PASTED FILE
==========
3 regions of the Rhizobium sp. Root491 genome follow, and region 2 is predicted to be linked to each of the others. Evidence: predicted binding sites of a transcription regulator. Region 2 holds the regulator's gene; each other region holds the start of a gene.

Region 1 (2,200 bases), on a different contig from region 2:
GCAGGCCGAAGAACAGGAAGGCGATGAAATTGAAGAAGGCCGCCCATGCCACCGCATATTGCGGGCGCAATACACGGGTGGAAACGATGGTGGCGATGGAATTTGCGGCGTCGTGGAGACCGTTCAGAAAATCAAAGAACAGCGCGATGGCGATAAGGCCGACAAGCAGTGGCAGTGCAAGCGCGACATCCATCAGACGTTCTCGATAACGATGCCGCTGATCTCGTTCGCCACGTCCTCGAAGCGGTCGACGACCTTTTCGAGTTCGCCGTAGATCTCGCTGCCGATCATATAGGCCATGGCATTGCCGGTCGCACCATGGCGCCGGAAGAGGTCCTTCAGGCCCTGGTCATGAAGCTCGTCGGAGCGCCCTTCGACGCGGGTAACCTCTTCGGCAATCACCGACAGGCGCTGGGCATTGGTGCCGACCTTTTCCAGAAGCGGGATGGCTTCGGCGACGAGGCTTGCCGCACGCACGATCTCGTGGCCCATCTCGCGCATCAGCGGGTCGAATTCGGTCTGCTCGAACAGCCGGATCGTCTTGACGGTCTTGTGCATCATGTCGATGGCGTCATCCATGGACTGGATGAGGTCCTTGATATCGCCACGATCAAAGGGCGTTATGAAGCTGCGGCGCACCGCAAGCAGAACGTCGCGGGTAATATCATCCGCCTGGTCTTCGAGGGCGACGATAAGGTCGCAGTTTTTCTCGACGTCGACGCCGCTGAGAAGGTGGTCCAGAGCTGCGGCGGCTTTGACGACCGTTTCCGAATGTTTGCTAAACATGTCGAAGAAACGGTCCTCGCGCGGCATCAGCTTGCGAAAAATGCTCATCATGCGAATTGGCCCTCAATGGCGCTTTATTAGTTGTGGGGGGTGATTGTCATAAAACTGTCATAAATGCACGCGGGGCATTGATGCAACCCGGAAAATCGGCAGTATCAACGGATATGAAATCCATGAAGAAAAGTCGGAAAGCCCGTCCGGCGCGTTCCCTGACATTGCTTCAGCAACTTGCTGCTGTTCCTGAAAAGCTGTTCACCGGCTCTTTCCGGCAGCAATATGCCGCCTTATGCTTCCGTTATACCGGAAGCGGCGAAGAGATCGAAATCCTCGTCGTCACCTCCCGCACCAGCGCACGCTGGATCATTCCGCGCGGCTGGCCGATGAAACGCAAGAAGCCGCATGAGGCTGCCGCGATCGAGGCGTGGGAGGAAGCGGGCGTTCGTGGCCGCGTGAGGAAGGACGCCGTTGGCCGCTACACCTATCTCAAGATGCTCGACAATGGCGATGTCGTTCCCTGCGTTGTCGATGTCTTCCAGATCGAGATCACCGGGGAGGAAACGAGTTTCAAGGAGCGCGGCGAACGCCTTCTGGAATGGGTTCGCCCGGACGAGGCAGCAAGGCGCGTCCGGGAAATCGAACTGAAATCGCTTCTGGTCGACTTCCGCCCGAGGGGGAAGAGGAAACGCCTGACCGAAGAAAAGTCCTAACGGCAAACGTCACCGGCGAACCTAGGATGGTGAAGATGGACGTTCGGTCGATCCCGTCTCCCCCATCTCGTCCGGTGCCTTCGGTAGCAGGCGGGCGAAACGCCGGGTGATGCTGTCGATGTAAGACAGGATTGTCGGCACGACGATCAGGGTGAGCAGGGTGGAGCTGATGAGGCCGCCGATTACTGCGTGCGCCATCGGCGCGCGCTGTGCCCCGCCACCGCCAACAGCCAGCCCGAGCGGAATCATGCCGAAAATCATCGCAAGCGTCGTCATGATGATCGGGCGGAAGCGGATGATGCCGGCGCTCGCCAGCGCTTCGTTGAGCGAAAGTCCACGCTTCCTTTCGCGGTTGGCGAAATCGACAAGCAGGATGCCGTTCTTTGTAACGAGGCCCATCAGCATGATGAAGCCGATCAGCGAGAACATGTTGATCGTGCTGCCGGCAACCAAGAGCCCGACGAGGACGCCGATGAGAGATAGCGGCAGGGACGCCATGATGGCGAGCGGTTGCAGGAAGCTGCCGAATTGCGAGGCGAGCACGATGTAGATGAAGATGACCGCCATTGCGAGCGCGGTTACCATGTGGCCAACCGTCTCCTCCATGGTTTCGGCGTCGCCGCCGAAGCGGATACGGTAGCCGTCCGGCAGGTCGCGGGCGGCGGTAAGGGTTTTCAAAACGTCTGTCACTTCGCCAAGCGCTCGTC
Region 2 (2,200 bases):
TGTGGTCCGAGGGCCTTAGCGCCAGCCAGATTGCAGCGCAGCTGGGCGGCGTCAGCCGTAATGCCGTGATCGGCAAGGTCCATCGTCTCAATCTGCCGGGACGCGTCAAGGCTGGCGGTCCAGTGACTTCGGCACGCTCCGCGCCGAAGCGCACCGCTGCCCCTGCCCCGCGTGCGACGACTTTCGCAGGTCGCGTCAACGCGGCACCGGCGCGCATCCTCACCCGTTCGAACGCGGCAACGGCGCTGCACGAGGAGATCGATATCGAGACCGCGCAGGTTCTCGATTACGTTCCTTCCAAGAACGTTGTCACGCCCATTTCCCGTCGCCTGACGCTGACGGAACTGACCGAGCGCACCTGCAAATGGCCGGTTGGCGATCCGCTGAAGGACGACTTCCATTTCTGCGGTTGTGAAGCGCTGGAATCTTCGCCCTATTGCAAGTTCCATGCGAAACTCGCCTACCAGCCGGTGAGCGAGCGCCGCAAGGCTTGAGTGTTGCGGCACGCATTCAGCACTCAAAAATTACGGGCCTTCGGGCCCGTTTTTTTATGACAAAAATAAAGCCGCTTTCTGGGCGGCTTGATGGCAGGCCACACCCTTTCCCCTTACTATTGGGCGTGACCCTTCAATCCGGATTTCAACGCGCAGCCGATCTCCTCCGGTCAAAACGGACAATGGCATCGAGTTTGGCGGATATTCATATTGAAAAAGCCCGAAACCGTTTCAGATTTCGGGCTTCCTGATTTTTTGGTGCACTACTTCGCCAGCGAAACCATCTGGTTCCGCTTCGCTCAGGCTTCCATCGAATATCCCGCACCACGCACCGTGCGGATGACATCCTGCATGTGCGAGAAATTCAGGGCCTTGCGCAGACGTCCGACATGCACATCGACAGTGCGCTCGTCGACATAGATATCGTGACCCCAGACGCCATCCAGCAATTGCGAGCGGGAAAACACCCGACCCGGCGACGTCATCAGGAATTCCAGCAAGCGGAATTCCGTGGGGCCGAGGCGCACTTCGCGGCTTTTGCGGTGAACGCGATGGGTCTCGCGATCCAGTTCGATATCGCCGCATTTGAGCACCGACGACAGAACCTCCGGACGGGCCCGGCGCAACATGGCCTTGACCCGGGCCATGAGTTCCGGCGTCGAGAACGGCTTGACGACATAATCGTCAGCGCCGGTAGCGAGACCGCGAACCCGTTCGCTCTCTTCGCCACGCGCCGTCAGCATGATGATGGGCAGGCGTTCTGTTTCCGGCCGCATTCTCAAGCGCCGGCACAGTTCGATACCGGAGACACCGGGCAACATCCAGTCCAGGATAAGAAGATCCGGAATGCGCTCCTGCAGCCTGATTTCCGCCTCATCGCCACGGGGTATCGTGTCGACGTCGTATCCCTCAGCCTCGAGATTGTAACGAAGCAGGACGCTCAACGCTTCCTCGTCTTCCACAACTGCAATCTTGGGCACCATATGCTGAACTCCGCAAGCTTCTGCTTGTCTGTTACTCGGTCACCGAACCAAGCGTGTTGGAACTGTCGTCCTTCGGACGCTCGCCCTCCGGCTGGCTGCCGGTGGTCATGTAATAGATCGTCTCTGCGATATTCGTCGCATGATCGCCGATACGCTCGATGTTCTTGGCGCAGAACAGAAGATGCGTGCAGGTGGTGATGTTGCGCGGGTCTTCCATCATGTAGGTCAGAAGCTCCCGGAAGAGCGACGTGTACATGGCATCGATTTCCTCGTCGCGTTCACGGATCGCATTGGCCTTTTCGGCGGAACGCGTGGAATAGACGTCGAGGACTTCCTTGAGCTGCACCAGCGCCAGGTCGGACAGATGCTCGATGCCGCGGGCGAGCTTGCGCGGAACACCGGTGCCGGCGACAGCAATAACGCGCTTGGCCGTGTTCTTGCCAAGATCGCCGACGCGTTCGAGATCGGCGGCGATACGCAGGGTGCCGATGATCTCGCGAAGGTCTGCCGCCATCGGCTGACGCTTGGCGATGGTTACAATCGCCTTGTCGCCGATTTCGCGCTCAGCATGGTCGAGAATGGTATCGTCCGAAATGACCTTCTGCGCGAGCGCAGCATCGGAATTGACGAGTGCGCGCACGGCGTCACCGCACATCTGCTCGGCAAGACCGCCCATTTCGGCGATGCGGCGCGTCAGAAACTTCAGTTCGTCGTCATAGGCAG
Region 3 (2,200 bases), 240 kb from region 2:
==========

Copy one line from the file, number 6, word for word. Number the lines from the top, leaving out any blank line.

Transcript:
Region 3 (2,200 bases), 240 kb from region 2: